“You hear about the maximum but you never see it handed down,” Ms Murrie said.
Desmond Kelsh, 47, died while working for builder Sven Tobiassen in Myree in 2002.
He was working on a tilt up construction panel when the building gave way and her was crushed by concrete and steel from the collapse.
The developer and project manager were acquitted, while Mr Tobiassen was fined $35,000 but only six years after the death following an appeal.
Jarrod Hampton, 22, drowned while working as a drift diver for Paspaley Pearling in April 2012.
He has surfaced midway during the dive and alerted the boat he was in distress but it took 20 minutes to retrieve him from the water — with no rescue procedure in place.
Paspaley Pearling was fine $60,000 from a maximum of $200,000. The fine had been reduced 70 per cent on the basis that a Broome magistrate found the company to be a “good corporate citizen”.
Chris Patrick, 27, had been living with his girlfriend Christiana Paterson and puppy Willow in northern WA while working as a surveyor at Karratha Airport.
Preparing land for a future car park, he sustained severe head and chest injury when a grader driver reversed over him, trapping him under the machine.
There were no penalties or criminal proceedings, with only a civil matter lodged this year by his girlfriend – six years after his death. The proceedings were settled out of court.
Diesel fitter Lee Buzzard, 32, was crushed to the chest by a centraliser arm on a Rio Tinto drill rig in June 2016.
The uncontrollable movement of the arm had been reported five times but the machine was not shut down.
There has been no prosecution for his death and civil proceedings have commenced. The family claim the system is broken and his employer had been provided more access to information than the family in the years that have followed.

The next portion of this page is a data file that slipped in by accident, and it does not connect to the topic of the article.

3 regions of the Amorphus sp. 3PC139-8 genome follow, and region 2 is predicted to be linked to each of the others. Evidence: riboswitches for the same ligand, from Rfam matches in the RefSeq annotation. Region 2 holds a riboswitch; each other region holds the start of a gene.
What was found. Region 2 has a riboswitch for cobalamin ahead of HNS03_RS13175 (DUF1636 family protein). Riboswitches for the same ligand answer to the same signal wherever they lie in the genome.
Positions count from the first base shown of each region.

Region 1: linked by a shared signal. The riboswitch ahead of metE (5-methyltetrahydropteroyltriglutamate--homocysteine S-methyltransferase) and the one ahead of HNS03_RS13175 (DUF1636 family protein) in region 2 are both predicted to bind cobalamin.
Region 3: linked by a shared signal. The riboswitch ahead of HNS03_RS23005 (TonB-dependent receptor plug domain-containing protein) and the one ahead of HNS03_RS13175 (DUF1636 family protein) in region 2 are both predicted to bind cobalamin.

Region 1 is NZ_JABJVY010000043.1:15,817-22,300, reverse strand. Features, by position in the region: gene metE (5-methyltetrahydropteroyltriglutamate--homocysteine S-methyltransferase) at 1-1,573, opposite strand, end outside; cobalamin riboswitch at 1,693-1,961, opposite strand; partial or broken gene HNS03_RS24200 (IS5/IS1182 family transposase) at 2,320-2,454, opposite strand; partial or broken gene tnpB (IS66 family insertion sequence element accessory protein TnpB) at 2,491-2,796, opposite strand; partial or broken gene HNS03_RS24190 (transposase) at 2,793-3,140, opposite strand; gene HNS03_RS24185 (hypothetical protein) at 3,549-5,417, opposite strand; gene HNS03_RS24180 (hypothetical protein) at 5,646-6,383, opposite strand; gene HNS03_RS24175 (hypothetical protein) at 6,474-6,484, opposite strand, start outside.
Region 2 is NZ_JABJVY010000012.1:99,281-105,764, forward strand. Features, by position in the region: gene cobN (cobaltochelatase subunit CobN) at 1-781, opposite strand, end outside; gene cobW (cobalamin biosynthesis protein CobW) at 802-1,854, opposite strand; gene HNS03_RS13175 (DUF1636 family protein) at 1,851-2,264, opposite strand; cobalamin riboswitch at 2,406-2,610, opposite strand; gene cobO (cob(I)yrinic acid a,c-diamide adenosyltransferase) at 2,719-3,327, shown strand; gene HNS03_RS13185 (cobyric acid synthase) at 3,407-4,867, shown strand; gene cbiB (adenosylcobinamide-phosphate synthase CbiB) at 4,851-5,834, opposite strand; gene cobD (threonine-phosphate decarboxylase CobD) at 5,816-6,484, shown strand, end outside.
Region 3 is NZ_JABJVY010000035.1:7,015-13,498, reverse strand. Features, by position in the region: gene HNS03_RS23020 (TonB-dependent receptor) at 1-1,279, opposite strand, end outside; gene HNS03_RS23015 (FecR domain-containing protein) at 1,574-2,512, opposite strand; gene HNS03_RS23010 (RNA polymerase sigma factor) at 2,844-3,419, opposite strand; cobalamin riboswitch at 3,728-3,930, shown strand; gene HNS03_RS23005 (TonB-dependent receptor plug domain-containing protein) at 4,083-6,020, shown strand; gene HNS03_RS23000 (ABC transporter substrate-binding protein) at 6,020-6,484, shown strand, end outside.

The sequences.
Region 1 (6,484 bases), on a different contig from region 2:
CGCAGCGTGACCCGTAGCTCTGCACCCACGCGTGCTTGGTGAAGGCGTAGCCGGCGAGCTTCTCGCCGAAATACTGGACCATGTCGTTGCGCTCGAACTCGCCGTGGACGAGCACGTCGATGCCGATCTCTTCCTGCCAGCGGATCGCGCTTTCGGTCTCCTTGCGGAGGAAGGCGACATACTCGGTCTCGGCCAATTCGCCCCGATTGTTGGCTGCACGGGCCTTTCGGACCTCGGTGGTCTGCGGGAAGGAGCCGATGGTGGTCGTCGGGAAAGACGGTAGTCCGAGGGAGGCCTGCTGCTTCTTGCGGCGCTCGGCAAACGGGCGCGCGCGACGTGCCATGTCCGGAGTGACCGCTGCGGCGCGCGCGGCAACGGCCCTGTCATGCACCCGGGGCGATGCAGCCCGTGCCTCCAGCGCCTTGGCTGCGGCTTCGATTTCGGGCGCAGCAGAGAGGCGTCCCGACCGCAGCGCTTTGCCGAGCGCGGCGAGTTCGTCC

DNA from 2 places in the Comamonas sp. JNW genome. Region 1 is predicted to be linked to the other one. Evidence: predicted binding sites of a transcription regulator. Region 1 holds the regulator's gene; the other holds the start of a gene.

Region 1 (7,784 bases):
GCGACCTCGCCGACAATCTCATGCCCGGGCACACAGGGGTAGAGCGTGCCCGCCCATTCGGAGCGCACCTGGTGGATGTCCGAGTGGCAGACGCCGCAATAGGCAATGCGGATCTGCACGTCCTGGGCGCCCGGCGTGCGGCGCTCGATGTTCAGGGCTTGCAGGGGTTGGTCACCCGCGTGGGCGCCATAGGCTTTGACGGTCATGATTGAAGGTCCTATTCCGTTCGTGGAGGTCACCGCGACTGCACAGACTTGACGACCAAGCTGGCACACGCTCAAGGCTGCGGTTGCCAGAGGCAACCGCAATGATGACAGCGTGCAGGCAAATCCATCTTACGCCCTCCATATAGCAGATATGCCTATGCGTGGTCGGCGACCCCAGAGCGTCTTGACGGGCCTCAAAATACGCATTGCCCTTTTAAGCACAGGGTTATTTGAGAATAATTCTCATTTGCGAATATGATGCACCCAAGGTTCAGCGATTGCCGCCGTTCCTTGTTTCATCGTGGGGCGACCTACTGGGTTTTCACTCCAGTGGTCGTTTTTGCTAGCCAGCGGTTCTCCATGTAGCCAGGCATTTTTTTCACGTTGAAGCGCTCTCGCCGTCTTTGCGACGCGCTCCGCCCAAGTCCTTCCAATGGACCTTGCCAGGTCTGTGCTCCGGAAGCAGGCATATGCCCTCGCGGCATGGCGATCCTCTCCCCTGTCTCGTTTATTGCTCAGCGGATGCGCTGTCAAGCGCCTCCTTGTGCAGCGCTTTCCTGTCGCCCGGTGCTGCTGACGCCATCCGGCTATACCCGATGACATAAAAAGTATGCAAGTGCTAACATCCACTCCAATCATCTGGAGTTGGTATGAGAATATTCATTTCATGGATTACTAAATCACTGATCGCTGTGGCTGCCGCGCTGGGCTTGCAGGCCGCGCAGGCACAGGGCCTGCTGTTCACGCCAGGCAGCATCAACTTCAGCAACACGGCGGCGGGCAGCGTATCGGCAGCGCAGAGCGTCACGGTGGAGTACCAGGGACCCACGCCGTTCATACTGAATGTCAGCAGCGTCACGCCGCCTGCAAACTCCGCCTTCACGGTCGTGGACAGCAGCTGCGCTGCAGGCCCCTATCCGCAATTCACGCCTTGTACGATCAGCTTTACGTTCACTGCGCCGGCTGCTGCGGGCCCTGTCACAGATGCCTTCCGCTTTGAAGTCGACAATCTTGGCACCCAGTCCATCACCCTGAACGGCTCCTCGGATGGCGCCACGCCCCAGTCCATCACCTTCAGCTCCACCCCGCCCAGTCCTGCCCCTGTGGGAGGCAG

THE FIGHT FOR CHANGE:
The Work Health and Safety Bill now debated was brought about by The Greens’ North Metro region upper house MP Alison Xamon in 2010 and then reintroduced again in 2017 after she had met a mother and daughter of a worker who had died on site at a Mayday rally.
“Ten years ago when I was pushing for this there was not an appetite to have this discussion at all,” Ms Xamon said.
“When I got reelected into the 40th Parliament in 2017 I made a commitment to reintroduce that Bill and it WA the first thing that I did.”
Ms Xamon said she had been given undertakings that there was going to be reform around the Occupational, Health and Safety Act and “wanted to see what would happen” this time around.
“At that point there was still no commitment to introduce industrial manslaughter,” she said.
“Subsequently the unions came out and changed the Labor party policy and so they were obviously in a position where they had to look at introducing industrial manslaughter legislation.”
Ms Xamon accused Labor of “wanting to have two masters” for as long as possible.
“They want to be onboard with the union movement and they want to be on board with business,” she said.
She said the Bill wouldn’t be where it is today without the advocacy of the Families Left Behind.
“These families didn’t ask for this fight. This fight got forced upon them.”
“Yet, they have shown an extraordinary resilience and an extraordinary level of courage in making sure their stories are being heard. They are telling their stories over and over again and every time they do they relive the trauma.”
UnionsWA State Assistant Secretary Owen Whittle was announced on the 2017 Ministerial advisory panel for the bill to advise Industrial relations minister Bill Johnston and helped publish a report by the panel in 2018 that listed 44 recommendations regarding amendments to the model bill.
Speaking to The West Australian he said while some sections of the Bill didn’t make it, the progress was still a win for WA workers.
“There was a proposal to split the penalties between death and serious harm in the category one offence. It didn’t get up,” Mr Whittle said.
“It didn’t pass through and that was really disappointing because the way we look at it if you split those penalties in (category one) it would have actually made a real substantial difference to how the courts interpret penalties for both death and serious harm, instead it being a rolling penalties for both.